Soap Dope

Some shocking news came out of Hollywood yesterday:  the entire cast of the daytime soap opera Days of Our Lives were released from their contracts, and the show is going on an “indefinite hiatus.”  Things are not looking good for fans who avidly follow the comings and goings of people in the mythical town of Salem, located somewhere in the Midwest.

daysBut that’s the problem:  are there really any DOOL fans out there?  In fact, it’s a fair question to ask what was more shocking:  the producers’ decision to give the entire cast of the show the old heave-ho, or the fact that Days of Our Lives, which debuted on broadcast TV in 1965, when Lyndon Johnson was President, was still on the air 54 years later during the Trump administration.  I, for one, had no idea that, in this day and age, daytime soap operas have been carrying on to tantalize the homebound with sordid stories and dramatic pauses and egregious overacting.

There was a time, during the heyday of soaps in the ’60s and ’70s, when a kid coming home from school was likely to find his or her Mom seated in front of the TV, watching Days of Our Lives or All My Children or Guiding Light or General Hospital, waiting for the day’s routine episode-ending cliffhanger that would entice them to tune in the next day to see what happened. Soaps dominated the afternoon TV screen, and were so popular that odd efforts like Dark Shadows — which combined soap operas storylines and horror characters, with the star being a vampire — were popular for a time.  It was all pretty irritating for a kid who just wanted to come home, get control of the Philco, and watch a Three Stooges rerun on channel 43.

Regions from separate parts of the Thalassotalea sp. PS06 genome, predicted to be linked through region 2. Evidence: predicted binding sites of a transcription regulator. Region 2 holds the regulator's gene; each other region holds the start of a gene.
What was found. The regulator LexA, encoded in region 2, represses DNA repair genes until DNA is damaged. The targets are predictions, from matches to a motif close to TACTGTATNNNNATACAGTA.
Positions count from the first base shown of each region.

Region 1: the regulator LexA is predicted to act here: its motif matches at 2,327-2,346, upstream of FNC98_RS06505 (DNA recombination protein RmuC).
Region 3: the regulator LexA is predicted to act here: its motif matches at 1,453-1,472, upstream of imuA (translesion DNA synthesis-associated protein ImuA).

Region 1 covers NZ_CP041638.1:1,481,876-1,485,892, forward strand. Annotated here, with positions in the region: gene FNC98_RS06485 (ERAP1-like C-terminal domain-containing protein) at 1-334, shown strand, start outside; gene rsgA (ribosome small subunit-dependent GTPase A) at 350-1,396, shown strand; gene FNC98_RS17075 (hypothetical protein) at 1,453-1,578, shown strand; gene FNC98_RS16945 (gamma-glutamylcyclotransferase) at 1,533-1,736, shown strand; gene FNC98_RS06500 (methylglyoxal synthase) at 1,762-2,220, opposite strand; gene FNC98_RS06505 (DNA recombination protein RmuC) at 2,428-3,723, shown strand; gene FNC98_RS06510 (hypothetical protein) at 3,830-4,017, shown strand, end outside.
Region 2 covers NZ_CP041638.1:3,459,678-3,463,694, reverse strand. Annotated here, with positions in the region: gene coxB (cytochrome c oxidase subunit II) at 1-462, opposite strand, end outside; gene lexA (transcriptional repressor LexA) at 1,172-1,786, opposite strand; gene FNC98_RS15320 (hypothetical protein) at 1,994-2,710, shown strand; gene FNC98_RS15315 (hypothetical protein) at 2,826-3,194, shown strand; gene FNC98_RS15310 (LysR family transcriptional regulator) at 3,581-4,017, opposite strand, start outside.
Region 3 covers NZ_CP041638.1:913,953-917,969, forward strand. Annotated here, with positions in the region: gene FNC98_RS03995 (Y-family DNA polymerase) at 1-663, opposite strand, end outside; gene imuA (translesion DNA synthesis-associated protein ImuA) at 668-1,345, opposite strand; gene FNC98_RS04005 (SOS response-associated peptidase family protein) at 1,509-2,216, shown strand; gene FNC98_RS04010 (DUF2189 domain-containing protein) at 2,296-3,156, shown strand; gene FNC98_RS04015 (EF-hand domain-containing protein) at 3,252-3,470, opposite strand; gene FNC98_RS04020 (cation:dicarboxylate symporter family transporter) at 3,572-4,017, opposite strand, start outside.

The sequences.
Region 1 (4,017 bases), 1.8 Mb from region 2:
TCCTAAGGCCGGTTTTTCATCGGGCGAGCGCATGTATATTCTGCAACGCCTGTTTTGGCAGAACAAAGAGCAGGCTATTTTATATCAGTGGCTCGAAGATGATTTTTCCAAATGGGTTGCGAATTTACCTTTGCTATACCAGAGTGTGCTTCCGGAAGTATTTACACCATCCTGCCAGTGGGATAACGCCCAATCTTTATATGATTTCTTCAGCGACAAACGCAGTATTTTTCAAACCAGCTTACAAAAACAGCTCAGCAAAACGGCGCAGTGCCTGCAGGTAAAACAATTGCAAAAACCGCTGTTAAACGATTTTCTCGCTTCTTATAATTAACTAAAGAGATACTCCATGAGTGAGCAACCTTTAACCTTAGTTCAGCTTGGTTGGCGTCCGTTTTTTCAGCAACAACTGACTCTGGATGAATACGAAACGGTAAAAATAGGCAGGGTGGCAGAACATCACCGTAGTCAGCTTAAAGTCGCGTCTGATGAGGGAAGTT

Soap operas seem absurdly out of touch with the modern TV world, where reality shows and talk shows and other shows can regularly deal explicitly with the cheating, scandals, and tragedies that were the grist of the mill for daytime soaps.  And, of course, the dramatic shows that are available on HBO, Netflix, Amazon, and many other content outlets are a lot more direct and graphic and ground-breaking in their treatment of murder, rape, and other shocking and controversial topics.  Soap operas seem pretty staid and conventional and old-fashioned by comparison.

TV is an ever-changing medium, and the trends are moving decidedly away from ongoing shows that plumb the depths of the ever-intertwined lives of a few families in a Midwestern town.  In fact, to paraphrase the familiar introduction to DOOL, you might say that, for the soap opera genre, the sands in the hourglass have just about run out.

Thank You, Veterans

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On this Veterans Day, a heartfelt thank you to all of the veterans, and all of those who are currently in active service.  You have willingly shouldered immense burdens, and our country and its citizens owe you more than we can possibly express.

Two-Step Voting

Our election on Tuesday involved a very limited ballot; we voted for Mayor (where the incumbent was running unopposed, which tells you something about the low-key politics in Columbus), City Council seats, a few judges, and a tax levy.  Not surprisingly, turnout was low — which made it a good election to roll out a new, two-step voting system.